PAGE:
As you and your pet grow old together, it’s important to adjust their care when they become seniors. Senior pets have more health concerns as they age, which means feeding them a special diet, providing mobility support around your home or adjusting the types of activities you do together.
When is my pet a senior?
Depending on your furry friend’s breed, size and overall health, they might age at a quicker or slower rate. Larger breeds, like Great Danes or Pitbulls, show signs of aging by their 5th or 6th birthday. Smaller breeds, like Poodles or Chihuahuas, age at a slightly slower rate. Our veterinary team can assess your pet’s health and determine if they’re in their golden years.
Will my pet have more health issues as a senior?
Not necessarily, though the risk of developing some health issues does increase as your pet ages. With the help of modern medicine, pets are living longer than ever. Good, holistic care ensures your pet will lead a healthy and happy life well into their senior years. Some pets could develop heart, liver and kidney disease and even cancer. Other pets experience hearing or vision loss as their organs slow down and change. You might also notice your pet moving at a slower pace due to the onset of arthritis.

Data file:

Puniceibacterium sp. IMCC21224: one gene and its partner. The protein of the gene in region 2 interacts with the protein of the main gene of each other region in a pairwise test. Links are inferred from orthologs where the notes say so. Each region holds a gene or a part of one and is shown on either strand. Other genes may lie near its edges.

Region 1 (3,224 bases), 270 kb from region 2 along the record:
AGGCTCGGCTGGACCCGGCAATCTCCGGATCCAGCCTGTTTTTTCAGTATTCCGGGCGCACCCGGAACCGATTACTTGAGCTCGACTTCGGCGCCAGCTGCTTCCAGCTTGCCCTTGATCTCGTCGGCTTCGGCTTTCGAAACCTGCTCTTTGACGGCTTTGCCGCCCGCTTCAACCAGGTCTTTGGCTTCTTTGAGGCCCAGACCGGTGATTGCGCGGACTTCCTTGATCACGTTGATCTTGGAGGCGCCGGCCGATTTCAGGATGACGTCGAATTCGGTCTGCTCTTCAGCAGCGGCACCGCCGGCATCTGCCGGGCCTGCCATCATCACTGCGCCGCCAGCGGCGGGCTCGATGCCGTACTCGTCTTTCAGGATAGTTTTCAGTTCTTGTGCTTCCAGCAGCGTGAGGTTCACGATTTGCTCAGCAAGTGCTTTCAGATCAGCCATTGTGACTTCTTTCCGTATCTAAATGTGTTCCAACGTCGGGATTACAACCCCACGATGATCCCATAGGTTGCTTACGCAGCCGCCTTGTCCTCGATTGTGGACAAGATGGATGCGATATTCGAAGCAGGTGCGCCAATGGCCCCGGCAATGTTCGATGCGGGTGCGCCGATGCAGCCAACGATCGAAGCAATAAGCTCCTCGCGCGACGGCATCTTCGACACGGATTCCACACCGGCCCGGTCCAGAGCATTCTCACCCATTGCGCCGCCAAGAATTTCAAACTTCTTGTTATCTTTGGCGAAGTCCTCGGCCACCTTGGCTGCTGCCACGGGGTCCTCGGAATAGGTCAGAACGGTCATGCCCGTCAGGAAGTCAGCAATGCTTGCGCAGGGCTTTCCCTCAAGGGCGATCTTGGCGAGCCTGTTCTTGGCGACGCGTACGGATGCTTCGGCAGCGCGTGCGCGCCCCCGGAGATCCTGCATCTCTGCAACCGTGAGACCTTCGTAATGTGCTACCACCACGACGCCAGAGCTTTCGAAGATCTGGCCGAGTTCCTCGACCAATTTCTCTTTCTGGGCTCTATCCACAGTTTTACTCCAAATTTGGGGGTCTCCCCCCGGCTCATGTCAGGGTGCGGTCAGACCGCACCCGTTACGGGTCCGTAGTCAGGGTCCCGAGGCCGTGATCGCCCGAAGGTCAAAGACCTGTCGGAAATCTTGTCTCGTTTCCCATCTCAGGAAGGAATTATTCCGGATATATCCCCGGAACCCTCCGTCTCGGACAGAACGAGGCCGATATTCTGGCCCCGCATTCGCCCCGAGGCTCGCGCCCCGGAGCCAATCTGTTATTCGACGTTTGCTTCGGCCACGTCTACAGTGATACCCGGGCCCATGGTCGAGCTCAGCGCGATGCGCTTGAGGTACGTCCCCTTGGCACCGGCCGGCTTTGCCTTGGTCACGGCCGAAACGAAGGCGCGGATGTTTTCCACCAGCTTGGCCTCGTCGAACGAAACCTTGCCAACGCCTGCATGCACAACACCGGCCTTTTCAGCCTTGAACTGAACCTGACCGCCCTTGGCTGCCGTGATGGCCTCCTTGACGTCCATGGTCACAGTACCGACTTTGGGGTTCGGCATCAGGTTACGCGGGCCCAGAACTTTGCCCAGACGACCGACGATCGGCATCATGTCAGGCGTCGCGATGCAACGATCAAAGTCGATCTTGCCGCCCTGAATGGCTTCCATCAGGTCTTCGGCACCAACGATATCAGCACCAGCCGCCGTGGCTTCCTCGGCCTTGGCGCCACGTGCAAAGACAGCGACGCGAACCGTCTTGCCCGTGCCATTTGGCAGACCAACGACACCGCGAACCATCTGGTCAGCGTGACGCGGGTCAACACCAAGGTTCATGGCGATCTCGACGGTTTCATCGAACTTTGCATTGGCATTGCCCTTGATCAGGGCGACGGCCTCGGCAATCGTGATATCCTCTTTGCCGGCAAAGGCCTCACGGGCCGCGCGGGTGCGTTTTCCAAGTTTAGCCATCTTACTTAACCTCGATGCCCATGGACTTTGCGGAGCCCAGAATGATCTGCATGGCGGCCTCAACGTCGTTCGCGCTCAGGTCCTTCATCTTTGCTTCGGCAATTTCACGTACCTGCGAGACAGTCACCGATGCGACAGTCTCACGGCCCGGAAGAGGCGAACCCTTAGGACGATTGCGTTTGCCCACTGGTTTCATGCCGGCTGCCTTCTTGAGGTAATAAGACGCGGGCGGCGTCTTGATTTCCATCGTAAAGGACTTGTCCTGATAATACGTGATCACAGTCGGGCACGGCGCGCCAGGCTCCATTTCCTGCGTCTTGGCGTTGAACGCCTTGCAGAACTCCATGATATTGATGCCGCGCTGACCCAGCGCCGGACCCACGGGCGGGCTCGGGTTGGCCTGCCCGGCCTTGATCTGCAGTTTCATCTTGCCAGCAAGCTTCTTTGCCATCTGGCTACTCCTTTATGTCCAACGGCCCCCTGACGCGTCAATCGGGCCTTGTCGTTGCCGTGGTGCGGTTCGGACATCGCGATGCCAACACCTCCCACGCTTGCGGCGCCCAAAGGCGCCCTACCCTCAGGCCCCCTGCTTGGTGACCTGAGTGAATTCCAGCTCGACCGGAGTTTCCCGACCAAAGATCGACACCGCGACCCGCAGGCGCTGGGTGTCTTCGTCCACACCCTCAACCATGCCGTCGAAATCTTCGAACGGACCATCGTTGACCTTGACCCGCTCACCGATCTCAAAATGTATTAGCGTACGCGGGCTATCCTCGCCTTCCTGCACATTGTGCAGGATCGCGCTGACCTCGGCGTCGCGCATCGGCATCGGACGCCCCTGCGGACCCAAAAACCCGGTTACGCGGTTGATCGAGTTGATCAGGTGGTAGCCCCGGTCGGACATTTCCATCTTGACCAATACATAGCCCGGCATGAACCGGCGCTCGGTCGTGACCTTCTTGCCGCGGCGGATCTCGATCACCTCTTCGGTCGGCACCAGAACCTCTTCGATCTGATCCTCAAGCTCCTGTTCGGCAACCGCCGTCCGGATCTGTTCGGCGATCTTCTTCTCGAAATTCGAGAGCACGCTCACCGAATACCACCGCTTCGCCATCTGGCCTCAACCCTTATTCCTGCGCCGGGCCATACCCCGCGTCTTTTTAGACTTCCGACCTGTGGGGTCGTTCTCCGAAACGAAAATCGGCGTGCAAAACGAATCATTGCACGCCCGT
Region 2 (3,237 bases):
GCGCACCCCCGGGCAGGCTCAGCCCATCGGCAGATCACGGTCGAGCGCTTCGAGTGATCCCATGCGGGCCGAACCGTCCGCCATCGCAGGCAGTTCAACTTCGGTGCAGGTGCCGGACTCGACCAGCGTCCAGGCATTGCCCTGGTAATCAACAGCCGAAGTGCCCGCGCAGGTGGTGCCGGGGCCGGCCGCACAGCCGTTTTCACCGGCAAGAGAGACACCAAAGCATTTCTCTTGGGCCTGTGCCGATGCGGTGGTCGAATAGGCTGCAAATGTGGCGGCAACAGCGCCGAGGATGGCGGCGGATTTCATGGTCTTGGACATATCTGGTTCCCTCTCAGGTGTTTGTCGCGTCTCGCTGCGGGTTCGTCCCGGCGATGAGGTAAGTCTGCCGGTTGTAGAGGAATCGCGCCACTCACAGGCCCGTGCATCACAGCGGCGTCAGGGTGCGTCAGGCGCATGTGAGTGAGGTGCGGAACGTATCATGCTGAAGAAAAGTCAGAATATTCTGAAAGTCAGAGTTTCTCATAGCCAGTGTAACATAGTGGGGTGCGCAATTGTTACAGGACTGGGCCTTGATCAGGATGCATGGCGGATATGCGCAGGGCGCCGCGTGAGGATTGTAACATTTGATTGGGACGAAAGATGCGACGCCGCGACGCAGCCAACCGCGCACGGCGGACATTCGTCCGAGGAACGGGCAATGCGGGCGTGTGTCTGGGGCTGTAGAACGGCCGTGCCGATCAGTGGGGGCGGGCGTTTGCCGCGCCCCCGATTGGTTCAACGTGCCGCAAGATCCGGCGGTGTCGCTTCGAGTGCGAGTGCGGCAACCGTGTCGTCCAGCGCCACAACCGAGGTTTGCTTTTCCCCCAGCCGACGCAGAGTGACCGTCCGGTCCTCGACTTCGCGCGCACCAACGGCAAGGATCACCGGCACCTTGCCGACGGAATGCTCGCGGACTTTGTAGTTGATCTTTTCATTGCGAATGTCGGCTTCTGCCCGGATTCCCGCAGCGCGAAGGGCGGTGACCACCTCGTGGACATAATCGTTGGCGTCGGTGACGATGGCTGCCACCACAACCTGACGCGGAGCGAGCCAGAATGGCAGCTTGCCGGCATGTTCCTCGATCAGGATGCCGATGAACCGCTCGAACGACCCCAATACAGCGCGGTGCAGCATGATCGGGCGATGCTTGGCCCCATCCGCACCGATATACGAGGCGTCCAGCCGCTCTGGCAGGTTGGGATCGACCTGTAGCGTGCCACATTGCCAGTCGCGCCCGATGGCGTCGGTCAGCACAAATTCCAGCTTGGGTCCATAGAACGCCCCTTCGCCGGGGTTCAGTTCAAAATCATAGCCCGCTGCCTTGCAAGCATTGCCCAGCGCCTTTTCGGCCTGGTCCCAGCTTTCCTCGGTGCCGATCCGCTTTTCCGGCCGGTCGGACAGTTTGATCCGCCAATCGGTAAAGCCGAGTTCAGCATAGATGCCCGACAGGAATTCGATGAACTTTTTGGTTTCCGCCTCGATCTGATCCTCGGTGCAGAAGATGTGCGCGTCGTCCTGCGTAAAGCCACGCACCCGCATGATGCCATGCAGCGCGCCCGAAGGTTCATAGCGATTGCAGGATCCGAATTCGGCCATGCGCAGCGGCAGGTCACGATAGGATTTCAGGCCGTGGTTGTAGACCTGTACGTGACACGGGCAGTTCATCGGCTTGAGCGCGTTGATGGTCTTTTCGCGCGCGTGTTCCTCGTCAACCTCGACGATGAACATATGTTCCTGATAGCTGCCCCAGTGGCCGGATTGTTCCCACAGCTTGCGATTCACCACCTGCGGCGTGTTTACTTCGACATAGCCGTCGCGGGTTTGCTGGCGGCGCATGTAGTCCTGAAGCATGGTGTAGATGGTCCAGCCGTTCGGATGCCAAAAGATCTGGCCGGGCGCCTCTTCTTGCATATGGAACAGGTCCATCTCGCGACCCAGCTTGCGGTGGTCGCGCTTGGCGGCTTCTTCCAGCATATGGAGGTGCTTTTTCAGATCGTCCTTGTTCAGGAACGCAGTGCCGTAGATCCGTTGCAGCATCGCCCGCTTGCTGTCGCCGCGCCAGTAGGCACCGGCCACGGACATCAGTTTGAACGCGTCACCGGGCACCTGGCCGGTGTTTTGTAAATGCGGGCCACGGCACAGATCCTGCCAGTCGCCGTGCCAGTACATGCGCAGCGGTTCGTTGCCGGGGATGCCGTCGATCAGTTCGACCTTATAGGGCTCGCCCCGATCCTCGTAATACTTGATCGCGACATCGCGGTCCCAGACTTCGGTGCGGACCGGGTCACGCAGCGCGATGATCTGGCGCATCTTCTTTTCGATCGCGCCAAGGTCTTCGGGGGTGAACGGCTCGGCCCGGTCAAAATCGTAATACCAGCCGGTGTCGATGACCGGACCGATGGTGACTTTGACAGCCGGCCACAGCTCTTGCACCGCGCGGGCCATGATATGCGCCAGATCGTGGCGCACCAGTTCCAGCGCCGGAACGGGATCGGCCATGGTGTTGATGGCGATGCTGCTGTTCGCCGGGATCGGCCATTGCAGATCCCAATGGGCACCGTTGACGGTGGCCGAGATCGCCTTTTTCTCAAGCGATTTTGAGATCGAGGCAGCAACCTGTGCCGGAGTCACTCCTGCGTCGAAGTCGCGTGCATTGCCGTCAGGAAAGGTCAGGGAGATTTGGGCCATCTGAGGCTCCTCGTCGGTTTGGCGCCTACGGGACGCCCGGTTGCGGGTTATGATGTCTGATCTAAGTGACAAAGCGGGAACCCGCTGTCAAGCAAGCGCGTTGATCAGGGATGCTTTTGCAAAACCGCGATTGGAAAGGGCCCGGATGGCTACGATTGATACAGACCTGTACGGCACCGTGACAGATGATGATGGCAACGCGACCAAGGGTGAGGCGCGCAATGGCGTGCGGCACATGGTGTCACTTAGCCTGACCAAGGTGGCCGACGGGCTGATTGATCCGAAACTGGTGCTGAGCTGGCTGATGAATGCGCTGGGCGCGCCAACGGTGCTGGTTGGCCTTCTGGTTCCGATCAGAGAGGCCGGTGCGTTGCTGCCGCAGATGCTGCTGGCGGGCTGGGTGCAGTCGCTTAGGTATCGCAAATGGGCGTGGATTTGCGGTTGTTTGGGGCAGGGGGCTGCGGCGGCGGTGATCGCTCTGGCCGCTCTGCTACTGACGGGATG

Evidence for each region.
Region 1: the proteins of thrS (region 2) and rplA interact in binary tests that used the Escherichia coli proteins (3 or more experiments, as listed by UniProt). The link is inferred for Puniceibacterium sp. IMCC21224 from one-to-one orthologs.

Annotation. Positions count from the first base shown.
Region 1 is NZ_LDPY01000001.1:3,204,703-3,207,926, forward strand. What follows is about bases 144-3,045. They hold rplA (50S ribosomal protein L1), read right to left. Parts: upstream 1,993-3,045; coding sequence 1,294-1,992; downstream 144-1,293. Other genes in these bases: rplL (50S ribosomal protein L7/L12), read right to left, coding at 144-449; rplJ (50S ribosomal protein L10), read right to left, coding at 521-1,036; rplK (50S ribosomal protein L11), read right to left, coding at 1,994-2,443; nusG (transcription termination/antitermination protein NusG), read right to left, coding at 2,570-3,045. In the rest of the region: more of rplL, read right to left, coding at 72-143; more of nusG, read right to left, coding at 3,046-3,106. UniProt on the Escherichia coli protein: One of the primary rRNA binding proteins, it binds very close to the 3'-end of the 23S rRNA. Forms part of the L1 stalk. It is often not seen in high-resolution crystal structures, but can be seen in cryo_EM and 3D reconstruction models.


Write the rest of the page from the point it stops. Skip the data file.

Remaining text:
How can I support my senior pet?
Our veterinary team can provide individualized recommendations on what works best for your pet’s unique needs. To book an appointment to discuss more, you can contact us at 416-941-8920. Here’s a few helpful steps you can take at home to support them:
- Use simple gestures for commands like “come,” if your pet is experiencing hearing loss
- Try to keep your furniture or your pet’s go-to items in the same space if they’re losing their eyesight
- Provide mobility aids like ramps for hard-to-reach spaces off the ground
- Consider getting an orthopedic bed if your pet struggles with arthritis
- Engage your pet in stimulating activities to keep their minds active